mehran rafaat

For a long time, the history books tell us, the birth of a female brought shame and sorrow to her family. Although the world has progressed in terms of education and technology, in some countries the birth of a girl is still considered a shame, a sorrow, and bad luck.  

Let me share a story about the birth of a girl in my neighbor’s family. It was family of five brothers, all married with children. 

The eldest son had six daughters. With the birth of each daughter, his wife was threatened with separation and divorce. She was beaten and sent away to stay with her mother’s family. Her husband wanted a son. A male child is a source of pride. 

But again his wife gave birth to a girl. The family grieved. The baby’s father did not come to visit his newborn daughter. His wife was brought home by her brother. She was not welcomed nor asked about her health. Her husband was angry. He told his wife and family he would marry a second wife. His wife cried. His father had a heart attack because his daughter-in-law was also his niece.

Shocked by his father’s reaction, the husband came up with a plan.

“Nobody knows about the birth of this child,” he told his wife, “so why shouldn’t I tell everyone the child is a boy, until everything settles down? I can’t face any other nonsense from people. It is a shame. You know it better than I do.”

His wife couldn’t say a word. So the man told everyone his wife had given birth to a boy and the child was given a boy’s name: Khalid. Everyone came and the family played out the lie quite beautifully. The baby grew day by day. 

By the time Khalid was seven years old, the child’s world was becoming very small. She went to school in disguise and was taught to behave like a boy. She was not allowed to play with other children. She was miserable.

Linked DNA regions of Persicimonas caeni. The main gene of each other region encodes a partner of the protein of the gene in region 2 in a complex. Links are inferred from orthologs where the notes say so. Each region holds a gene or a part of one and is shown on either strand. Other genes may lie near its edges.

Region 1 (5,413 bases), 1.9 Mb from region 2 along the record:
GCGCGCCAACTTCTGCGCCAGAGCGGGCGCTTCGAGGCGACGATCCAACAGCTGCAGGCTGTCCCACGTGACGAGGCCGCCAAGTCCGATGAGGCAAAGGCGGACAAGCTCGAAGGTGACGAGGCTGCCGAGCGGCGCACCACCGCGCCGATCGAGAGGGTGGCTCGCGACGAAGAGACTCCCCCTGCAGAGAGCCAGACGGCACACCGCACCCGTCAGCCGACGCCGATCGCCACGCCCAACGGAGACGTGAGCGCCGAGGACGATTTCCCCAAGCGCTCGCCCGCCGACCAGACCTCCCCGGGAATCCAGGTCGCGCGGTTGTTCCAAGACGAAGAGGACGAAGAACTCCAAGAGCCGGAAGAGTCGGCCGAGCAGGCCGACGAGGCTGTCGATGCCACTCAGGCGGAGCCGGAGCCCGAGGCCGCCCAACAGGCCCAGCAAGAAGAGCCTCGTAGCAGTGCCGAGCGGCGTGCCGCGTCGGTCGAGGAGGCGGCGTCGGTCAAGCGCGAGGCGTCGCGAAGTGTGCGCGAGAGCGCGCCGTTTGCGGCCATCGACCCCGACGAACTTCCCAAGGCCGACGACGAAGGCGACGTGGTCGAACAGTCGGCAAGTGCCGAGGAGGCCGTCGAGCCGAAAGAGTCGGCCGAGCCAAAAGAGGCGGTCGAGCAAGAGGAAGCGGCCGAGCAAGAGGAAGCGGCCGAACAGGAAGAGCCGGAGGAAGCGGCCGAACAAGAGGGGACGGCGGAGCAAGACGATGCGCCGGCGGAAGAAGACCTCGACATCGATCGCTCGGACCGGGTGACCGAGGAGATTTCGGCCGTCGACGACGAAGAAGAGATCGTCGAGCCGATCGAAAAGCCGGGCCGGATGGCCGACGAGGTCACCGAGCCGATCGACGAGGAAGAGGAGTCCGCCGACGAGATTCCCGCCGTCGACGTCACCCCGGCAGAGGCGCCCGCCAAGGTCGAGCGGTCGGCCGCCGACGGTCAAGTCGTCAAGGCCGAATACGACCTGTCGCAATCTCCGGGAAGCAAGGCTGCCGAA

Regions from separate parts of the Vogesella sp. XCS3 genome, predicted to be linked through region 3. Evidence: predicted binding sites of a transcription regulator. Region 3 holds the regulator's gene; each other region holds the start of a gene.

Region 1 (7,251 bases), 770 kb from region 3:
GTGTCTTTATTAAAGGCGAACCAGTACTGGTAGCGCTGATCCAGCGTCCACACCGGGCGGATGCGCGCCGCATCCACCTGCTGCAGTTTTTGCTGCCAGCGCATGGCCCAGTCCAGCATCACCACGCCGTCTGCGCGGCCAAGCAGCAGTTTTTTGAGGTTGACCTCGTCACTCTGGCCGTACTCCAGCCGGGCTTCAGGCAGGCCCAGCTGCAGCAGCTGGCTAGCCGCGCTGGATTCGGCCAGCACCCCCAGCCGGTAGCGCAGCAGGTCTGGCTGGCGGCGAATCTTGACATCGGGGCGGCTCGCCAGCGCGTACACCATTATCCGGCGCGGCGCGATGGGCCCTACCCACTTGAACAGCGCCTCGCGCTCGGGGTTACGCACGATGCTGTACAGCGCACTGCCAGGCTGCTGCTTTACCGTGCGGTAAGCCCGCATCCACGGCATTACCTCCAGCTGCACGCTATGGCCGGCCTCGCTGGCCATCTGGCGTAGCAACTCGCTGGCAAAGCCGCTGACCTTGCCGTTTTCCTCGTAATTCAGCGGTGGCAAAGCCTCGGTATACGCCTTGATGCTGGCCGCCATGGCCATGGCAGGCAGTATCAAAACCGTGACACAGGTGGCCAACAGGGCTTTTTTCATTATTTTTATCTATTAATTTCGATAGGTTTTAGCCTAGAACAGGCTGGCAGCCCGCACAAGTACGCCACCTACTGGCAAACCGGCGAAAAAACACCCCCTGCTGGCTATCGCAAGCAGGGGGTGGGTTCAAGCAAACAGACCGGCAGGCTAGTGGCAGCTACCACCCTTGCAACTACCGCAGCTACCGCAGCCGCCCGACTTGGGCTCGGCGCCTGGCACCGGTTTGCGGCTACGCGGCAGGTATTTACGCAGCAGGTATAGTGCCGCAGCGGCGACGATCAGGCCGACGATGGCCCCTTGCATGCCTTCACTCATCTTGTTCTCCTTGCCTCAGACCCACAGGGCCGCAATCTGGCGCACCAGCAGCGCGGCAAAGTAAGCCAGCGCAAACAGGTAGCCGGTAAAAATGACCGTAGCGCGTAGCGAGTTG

At twelve, she played with boys, wore boys’ clothes, and could only look on as the girls in the family wore beautiful clothes, adorned their arms with bangles, and colored their lips and nails.

Khalid cried with jealousy at not being able to enjoy such girlish pleasures.  

One day she became very sick. Her parents decided to allow her to wear girls’ clothing and accessories, but only after 10 p.m. when she would not be seen.

This was welcome news for Khalid. She wore colorful clothes and painted her nails. She sat in front of the mirror and talked to herself for hours because the other children were asleep. She wore a wig because she loved having long hair. Her mother suffered over the lie every second of her daughter’s life.

But this story of an unwelcome girl is not unique. It repeats itself every day in Afghanistan, where the women are mothers, sisters, and devoted wives—but also unwelcome, unwanted, and born in shame.

By Humira

Photo: Mehran Rafaat, six, left, and her twin sisters, Benafsha, center and Beheshta, near their home in Badghis Province, Afghanistan. By Adam Ferguson.